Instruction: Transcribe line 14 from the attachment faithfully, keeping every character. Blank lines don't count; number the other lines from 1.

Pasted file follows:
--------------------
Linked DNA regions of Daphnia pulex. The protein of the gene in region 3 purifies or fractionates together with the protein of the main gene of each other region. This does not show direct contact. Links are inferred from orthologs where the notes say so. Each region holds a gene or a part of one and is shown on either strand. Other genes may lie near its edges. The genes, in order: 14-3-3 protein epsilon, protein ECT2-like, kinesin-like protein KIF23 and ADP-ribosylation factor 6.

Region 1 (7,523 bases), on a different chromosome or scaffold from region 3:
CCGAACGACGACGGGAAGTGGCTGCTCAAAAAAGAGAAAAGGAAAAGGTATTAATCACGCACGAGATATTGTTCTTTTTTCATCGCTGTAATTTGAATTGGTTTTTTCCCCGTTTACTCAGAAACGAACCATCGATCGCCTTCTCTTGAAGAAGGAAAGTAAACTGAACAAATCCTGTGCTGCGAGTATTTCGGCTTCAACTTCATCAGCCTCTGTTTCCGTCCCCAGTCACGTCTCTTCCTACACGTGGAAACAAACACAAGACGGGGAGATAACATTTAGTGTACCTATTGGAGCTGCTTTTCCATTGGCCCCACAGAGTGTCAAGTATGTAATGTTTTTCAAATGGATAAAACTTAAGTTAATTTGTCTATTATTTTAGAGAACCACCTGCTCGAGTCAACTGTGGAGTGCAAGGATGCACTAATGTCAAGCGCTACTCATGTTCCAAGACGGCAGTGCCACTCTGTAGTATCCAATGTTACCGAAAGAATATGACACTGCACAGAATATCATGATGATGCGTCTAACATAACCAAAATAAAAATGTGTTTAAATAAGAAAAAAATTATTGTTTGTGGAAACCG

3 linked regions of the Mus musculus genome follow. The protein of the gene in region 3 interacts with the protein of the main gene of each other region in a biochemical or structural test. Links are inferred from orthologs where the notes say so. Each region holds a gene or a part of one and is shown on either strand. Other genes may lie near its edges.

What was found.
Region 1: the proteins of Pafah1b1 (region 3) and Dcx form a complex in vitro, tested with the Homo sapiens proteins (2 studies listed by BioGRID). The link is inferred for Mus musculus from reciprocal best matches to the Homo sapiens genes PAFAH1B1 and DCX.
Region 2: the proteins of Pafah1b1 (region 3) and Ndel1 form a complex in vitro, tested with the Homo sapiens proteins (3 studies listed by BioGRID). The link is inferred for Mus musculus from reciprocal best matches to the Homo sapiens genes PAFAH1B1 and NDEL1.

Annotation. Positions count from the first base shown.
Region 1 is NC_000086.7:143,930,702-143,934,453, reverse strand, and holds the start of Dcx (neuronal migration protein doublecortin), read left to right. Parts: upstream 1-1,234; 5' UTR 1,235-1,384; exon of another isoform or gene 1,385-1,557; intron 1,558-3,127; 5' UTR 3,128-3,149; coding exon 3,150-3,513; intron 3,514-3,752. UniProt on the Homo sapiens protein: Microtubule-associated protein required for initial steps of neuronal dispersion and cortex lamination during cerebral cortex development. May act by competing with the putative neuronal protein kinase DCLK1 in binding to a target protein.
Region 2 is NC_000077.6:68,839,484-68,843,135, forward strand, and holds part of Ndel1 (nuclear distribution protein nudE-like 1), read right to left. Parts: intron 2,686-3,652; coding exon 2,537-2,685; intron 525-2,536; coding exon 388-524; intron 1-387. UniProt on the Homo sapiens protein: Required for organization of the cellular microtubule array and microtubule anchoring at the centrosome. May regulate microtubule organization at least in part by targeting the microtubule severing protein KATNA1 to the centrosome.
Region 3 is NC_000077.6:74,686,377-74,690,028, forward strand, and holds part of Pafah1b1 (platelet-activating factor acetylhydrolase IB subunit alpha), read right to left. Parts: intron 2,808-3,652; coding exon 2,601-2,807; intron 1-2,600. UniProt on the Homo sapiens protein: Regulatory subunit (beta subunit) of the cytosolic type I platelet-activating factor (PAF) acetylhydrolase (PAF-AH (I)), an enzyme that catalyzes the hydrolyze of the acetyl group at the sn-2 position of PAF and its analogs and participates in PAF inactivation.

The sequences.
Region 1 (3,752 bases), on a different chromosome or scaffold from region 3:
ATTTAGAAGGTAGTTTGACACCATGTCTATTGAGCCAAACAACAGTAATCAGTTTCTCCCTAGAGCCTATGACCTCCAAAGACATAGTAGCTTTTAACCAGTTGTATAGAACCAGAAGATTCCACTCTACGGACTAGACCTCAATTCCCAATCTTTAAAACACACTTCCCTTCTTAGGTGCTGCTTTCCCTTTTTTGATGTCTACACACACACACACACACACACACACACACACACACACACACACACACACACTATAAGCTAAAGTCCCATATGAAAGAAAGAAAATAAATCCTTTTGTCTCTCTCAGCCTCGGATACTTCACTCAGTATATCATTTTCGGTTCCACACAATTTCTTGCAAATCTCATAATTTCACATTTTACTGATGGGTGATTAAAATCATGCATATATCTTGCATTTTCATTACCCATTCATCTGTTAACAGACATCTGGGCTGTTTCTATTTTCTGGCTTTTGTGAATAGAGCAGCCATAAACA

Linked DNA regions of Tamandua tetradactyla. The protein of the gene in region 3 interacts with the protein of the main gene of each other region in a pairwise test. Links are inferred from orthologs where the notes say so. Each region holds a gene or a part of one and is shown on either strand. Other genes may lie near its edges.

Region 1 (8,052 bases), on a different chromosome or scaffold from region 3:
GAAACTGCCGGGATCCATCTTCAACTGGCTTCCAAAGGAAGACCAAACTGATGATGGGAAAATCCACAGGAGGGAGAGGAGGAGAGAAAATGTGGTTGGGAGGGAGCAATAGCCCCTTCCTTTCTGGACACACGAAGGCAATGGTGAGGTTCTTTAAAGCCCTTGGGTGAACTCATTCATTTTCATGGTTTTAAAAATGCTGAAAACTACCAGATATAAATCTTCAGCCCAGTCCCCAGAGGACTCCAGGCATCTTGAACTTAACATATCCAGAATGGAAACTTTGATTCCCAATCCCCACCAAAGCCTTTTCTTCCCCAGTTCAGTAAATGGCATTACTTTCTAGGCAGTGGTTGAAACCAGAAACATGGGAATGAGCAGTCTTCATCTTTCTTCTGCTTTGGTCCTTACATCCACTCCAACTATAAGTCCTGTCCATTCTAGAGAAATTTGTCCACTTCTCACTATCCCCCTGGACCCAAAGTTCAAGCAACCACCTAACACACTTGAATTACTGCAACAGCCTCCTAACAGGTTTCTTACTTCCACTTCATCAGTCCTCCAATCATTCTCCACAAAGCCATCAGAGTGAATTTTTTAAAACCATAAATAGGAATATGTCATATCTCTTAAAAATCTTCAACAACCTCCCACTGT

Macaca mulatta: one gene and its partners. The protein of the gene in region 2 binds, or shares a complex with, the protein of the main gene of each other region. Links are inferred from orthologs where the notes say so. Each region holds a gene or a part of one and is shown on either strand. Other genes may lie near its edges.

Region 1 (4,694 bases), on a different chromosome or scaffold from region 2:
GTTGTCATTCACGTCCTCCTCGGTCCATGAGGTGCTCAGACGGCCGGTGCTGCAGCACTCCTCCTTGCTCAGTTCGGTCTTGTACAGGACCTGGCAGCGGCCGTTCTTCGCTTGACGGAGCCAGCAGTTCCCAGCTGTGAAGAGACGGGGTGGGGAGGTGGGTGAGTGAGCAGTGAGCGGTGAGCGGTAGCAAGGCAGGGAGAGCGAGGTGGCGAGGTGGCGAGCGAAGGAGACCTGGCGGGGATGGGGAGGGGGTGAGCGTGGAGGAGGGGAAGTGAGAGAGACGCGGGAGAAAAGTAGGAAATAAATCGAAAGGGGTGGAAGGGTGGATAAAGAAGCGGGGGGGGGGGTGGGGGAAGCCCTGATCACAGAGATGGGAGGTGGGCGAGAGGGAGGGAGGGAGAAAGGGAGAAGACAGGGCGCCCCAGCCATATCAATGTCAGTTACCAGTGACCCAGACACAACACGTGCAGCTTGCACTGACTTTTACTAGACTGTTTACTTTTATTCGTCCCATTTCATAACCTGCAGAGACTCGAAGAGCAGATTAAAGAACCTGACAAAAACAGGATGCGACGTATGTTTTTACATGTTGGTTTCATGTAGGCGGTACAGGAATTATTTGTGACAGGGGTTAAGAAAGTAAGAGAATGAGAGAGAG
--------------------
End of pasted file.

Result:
ATTTAGAAGGTAGTTTGACACCATGTCTATTGAGCCAAACAACAGTAATCAGTTTCTCCCTAGAGCCTATGACCTCCAAAGACATAGTAGCTTTTAACCAGTTGTATAGAACCAGAAGATTCCACTCTACGGACTAGACCTCAATTCCCAATCTTTAAAACACACTTCCCTTCTTAGGTGCTGCTTTCCCTTTTTTGATGTCTACACACACACACACACACACACACACACACACACACACACACACACACACACTATAAGCTAAAGTCCCATATGAAAGAAAGAAAATAAATCCTTTTGTCTCTCTCAGCCTCGGATACTTCACTCAGTATATCATTTTCGGTTCCACACAATTTCTTGCAAATCTCATAATTTCACATTTTACTGATGGGTGATTAAAATCATGCATATATCTTGCATTTTCATTACCCATTCATCTGTTAACAGACATCTGGGCTGTTTCTATTTTCTGGCTTTTGTGAATAGAGCAGCCATAAACA